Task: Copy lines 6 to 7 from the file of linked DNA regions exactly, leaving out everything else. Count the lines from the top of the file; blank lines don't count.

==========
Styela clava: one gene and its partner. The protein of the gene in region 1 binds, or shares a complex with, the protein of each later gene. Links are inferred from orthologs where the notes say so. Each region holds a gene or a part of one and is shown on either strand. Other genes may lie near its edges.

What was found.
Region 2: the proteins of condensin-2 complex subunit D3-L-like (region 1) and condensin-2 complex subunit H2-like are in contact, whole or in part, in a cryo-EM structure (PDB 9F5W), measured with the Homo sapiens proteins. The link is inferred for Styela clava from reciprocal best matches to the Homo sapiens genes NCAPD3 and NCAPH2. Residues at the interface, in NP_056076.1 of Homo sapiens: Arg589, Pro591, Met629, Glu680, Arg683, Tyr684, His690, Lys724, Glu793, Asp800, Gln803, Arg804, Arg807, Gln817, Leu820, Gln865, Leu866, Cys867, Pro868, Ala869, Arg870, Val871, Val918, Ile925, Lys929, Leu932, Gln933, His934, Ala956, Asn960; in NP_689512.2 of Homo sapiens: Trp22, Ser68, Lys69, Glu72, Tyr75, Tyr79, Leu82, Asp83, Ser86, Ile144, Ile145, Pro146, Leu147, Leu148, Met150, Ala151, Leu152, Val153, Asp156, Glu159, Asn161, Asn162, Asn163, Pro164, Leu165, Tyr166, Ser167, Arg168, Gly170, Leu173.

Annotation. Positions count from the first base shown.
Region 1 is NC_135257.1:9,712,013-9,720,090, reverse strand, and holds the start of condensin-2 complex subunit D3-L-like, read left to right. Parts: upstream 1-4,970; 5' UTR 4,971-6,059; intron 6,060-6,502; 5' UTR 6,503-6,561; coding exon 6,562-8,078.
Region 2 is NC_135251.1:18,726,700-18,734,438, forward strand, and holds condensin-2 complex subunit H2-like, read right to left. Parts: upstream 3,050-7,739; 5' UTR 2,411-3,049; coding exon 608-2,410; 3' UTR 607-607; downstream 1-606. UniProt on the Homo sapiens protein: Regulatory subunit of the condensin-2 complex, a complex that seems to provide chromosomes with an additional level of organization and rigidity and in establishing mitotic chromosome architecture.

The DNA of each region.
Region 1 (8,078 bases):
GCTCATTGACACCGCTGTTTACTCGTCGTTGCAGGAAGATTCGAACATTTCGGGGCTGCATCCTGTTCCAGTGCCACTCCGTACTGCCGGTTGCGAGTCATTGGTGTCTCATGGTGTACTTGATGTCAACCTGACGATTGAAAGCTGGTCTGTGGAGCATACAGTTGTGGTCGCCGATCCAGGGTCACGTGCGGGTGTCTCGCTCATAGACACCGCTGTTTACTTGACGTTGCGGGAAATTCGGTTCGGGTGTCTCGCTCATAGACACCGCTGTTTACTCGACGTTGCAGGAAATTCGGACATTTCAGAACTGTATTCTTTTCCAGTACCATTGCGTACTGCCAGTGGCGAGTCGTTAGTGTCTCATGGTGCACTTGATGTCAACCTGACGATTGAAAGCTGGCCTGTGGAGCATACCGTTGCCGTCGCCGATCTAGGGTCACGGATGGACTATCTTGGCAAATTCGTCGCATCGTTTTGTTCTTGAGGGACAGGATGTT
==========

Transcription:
Region 2 is NC_135251.1:18,726,700-18,734,438, forward strand, and holds condensin-2 complex subunit H2-like, read right to left. Parts: upstream 3,050-7,739; 5' UTR 2,411-3,049; coding exon 608-2,410; 3' UTR 607-607; downstream 1-606. UniProt on the Homo sapiens protein: Regulatory subunit of the condensin-2 complex, a complex that seems to provide chromosomes with an additional level of organization and rigidity and in establishing mitotic chromosome architecture.

The DNA of each region.